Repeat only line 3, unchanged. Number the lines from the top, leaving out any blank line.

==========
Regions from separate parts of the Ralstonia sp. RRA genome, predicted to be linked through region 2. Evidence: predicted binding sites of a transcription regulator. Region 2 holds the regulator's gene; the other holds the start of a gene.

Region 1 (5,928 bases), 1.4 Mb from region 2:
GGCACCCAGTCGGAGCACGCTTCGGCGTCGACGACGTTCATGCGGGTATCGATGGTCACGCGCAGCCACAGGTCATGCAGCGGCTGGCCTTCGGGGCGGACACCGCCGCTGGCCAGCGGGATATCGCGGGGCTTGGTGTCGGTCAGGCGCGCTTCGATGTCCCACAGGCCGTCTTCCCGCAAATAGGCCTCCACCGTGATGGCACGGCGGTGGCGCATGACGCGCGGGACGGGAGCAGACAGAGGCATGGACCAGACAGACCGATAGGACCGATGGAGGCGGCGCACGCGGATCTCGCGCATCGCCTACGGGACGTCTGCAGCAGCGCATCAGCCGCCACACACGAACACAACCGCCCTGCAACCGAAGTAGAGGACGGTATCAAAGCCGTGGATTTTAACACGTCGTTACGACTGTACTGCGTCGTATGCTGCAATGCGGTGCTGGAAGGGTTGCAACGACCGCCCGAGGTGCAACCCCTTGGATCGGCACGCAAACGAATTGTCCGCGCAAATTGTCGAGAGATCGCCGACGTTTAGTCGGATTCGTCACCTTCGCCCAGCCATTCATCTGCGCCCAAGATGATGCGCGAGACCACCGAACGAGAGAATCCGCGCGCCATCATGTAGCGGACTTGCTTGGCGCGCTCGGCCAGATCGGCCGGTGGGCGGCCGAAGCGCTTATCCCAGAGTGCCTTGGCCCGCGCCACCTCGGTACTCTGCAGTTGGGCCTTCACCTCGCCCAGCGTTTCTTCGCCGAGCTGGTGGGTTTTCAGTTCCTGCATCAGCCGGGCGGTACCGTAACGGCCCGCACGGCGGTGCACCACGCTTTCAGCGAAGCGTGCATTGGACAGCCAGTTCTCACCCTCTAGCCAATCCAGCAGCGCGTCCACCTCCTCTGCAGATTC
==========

GGCACCCAGTCGGAGCACGCTTCGGCGTCGACGACGTTCATGCGGGTATCGATGGTCACGCGCAGCCACAGGTCATGCAGCGGCTGGCCTTCGGGGCGGACACCGCCGCTGGCCAGCGGGATATCGCGGGGCTTGGTGTCGGTCAGGCGCGCTTCGATGTCCCACAGGCCGTCTTCCCGCAAATAGGCCTCCACCGTGATGGCACGGCGGTGGCGCATGACGCGCGGGACGGGAGCAGACAGAGGCATGGACCAGACAGACCGATAGGACCGATGGAGGCGGCGCACGCGGATCTCGCGCATCGCCTACGGGACGTCTGCAGCAGCGCATCAGCCGCCACACACGAACACAACCGCCCTGCAACCGAAGTAGAGGACGGTATCAAAGCCGTGGATTTTAACACGTCGTTACGACTGTACTGCGTCGTATGCTGCAATGCGGTGCTGGAAGGGTTGCAACGACCGCCCGAGGTGCAACCCCTTGGATCGGCACGCAAACGAATTGTCCGCGCAAATTGTCGAGAGATCGCCGACGTTTAGTCGGATTCGTCACCTTCGCCCAGCCATTCATCTGCGCCCAAGATGATGCGCGAGACCACCGAACGAGAGAATCCGCGCGCCATCATGTAGCGGACTTGCTTGGCGCGCTCGGCCAGATCGGCCGGTGGGCGGCCGAAGCGCTTATCCCAGAGTGCCTTGGCCCGCGCCACCTCGGTACTCTGCAGTTGGGCCTTCACCTCGCCCAGCGTTTCTTCGCCGAGCTGGTGGGTTTTCAGTTCCTGCATCAGCCGGGCGGTACCGTAACGGCCCGCACGGCGGTGCACCACGCTTTCAGCGAAGCGTGCATTGGACAGCCAGTTCTCACCCTCTAGCCAATCCAGCAGCGCGTCCACCTCCTCTGCAGATTC